Chris Marker’s 77-minute documentary that records the French film maker’s several days on location with Akira Kurosawa during the production of Ran. —www.movies.nytimes.com
“I write to you from a far-off country…”
Information regarding the early life of Chris Marker, photographer, filmmaker, videographer, poet, journalist, multimedia/installation artist, designer, and world traveler, is scarce and conflicting. The year to which his movies, videos, and multimedia projects are dated depends on which source you use, and in which country you live. Personal data is in a state of complete disarray: Derek Malcolm, writing about ¡Cuba Sí! (1961) for The Guardian, reports that Marker was born in Mongolia, of aristocratic descent. Geoff Andrew of Time Out London isn’t sure (Andrew, 146), and most sources, along with the Internet Movie Database, use the location I’ve listed above as his place of birth. Some say his father was an American soldier, others that he (Marker) was a paratrooper in the Second World War. Still others, that he comes to us from an alien planet. Or the future. Throughout his career, he has rarely been interviewed, and even more rarely… read more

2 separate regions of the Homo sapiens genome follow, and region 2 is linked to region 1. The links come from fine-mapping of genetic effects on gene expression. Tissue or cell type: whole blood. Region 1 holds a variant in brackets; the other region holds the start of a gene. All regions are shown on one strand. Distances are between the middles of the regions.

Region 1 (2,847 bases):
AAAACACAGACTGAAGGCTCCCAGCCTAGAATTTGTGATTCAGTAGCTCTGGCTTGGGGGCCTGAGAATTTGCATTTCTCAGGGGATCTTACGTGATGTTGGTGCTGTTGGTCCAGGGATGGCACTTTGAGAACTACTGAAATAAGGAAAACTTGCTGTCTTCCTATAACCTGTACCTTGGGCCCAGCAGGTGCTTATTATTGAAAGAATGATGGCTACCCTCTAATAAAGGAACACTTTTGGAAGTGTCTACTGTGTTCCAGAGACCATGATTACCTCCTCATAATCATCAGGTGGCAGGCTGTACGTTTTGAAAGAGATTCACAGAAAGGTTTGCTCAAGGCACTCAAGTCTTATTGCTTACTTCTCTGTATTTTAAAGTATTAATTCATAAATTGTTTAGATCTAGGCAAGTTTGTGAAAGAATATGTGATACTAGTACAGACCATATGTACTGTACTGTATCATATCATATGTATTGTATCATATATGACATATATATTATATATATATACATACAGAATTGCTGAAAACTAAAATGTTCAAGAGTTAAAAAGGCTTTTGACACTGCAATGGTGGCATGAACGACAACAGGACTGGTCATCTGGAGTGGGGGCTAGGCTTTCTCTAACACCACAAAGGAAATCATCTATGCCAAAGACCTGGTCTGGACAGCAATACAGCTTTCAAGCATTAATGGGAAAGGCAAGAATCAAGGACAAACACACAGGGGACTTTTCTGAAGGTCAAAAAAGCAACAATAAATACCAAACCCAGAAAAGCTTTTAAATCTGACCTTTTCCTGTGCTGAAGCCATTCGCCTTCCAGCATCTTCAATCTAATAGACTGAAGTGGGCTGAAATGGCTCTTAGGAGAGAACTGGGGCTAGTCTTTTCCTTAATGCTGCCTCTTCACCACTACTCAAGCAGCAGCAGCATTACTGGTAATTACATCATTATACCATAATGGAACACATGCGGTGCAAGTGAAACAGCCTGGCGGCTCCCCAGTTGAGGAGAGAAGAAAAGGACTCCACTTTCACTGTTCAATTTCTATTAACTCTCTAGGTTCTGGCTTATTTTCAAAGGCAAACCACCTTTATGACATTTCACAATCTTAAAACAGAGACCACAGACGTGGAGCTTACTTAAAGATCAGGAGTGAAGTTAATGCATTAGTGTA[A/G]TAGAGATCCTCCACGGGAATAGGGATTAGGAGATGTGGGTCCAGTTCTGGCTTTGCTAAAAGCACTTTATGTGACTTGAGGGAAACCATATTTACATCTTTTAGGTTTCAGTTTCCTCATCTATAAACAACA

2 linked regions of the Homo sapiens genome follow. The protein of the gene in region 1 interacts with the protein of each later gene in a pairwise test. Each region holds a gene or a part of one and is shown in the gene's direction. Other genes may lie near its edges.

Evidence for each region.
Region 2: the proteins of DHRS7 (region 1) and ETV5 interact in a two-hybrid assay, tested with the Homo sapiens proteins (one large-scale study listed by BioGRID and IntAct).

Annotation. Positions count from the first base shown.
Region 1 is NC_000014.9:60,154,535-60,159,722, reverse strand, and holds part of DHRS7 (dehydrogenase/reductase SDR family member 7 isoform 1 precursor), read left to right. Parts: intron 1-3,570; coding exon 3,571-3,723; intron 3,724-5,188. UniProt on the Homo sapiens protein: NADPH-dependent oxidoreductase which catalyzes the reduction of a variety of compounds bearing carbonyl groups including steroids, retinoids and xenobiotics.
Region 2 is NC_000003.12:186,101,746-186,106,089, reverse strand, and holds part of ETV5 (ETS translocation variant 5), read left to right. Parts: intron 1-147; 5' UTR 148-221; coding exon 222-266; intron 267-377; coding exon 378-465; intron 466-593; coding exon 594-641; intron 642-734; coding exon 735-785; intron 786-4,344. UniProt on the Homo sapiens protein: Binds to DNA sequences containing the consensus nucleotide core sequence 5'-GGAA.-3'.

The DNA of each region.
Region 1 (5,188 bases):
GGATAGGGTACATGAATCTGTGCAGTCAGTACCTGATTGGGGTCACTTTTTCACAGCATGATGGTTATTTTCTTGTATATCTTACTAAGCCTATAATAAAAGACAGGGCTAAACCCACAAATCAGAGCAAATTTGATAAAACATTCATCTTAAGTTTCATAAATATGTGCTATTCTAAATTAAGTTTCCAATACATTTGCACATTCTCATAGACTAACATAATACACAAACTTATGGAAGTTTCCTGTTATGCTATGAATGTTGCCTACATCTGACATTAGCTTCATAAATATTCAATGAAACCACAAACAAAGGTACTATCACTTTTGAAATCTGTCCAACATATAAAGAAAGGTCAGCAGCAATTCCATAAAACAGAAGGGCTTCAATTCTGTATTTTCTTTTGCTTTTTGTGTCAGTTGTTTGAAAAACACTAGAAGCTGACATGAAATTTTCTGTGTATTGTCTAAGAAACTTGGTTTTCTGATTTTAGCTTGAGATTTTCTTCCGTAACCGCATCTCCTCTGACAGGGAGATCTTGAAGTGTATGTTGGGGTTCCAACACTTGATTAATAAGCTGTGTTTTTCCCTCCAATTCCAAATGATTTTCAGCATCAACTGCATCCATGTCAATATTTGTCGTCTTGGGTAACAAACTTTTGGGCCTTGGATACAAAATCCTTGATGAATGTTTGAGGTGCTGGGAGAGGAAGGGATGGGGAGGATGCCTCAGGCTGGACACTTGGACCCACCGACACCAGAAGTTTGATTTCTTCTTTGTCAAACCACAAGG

Akira Kurosawa and his filmcrew battles 'Ran' from Marker's camcorder which not only documents the challenges of producing film within numerous circumstances and logistics, but elaborates on a filmmaker's personal trademarks and themes with curious enthusiasm. Allthough less essayistic than his Andrei Tarkovsky documentary, I found Marker's personal insights great filmschool material and fun to look at.
In which Chris Marker, cinema's greatest traveller, journeys back in time to the year 1560 to film feudal warriors preparing for battle.
Labelled a behind-the-scenes documentary on the making of Ran, consisting a mixture of insightful narration and humanist observation from Marker, and uninterrupted footage of rehearsals and shoots… read review